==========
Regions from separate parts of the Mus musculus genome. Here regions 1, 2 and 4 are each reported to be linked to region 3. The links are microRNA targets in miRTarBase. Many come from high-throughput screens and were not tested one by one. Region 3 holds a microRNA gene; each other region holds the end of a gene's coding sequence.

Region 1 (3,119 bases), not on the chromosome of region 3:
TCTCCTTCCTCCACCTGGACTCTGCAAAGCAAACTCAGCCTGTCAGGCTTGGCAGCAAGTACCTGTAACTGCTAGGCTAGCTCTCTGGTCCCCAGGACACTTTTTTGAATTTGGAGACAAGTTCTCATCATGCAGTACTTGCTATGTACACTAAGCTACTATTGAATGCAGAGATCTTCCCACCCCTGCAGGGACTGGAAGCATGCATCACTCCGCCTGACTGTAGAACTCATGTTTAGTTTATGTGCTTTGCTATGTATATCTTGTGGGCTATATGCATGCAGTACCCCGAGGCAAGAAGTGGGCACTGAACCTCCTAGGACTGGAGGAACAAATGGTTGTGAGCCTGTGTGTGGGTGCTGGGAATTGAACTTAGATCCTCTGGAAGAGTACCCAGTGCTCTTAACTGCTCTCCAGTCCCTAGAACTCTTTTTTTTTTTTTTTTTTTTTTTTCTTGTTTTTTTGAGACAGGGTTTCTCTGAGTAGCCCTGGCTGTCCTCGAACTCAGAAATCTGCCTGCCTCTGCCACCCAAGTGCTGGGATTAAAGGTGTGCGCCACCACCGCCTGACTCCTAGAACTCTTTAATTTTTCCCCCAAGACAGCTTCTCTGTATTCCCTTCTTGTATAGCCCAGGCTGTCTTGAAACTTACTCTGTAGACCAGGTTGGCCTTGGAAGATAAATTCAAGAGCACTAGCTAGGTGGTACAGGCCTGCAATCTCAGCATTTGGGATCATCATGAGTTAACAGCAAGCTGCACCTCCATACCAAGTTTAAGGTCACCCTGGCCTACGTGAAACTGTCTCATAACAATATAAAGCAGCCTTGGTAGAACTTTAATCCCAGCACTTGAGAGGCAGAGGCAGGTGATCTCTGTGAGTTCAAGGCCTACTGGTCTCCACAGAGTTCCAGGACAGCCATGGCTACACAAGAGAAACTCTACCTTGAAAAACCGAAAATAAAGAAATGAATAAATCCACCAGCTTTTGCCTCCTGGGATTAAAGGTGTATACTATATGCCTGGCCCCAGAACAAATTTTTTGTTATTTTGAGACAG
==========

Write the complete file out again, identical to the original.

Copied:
Regions from separate parts of the Mus musculus genome. Here regions 1, 2 and 4 are each reported to be linked to region 3. The links are microRNA targets in miRTarBase. Many come from high-throughput screens and were not tested one by one. Region 3 holds a microRNA gene; each other region holds the end of a gene's coding sequence.

Region 1 (3,119 bases), not on the chromosome of region 3:
TCTCCTTCCTCCACCTGGACTCTGCAAAGCAAACTCAGCCTGTCAGGCTTGGCAGCAAGTACCTGTAACTGCTAGGCTAGCTCTCTGGTCCCCAGGACACTTTTTTGAATTTGGAGACAAGTTCTCATCATGCAGTACTTGCTATGTACACTAAGCTACTATTGAATGCAGAGATCTTCCCACCCCTGCAGGGACTGGAAGCATGCATCACTCCGCCTGACTGTAGAACTCATGTTTAGTTTATGTGCTTTGCTATGTATATCTTGTGGGCTATATGCATGCAGTACCCCGAGGCAAGAAGTGGGCACTGAACCTCCTAGGACTGGAGGAACAAATGGTTGTGAGCCTGTGTGTGGGTGCTGGGAATTGAACTTAGATCCTCTGGAAGAGTACCCAGTGCTCTTAACTGCTCTCCAGTCCCTAGAACTCTTTTTTTTTTTTTTTTTTTTTTTTCTTGTTTTTTTGAGACAGGGTTTCTCTGAGTAGCCCTGGCTGTCCTCGAACTCAGAAATCTGCCTGCCTCTGCCACCCAAGTGCTGGGATTAAAGGTGTGCGCCACCACCGCCTGACTCCTAGAACTCTTTAATTTTTCCCCCAAGACAGCTTCTCTGTATTCCCTTCTTGTATAGCCCAGGCTGTCTTGAAACTTACTCTGTAGACCAGGTTGGCCTTGGAAGATAAATTCAAGAGCACTAGCTAGGTGGTACAGGCCTGCAATCTCAGCATTTGGGATCATCATGAGTTAACAGCAAGCTGCACCTCCATACCAAGTTTAAGGTCACCCTGGCCTACGTGAAACTGTCTCATAACAATATAAAGCAGCCTTGGTAGAACTTTAATCCCAGCACTTGAGAGGCAGAGGCAGGTGATCTCTGTGAGTTCAAGGCCTACTGGTCTCCACAGAGTTCCAGGACAGCCATGGCTACACAAGAGAAACTCTACCTTGAAAAACCGAAAATAAAGAAATGAATAAATCCACCAGCTTTTGCCTCCTGGGATTAAAGGTGTATACTATATGCCTGGCCCCAGAACAAATTTTTTGTTATTTTGAGACAG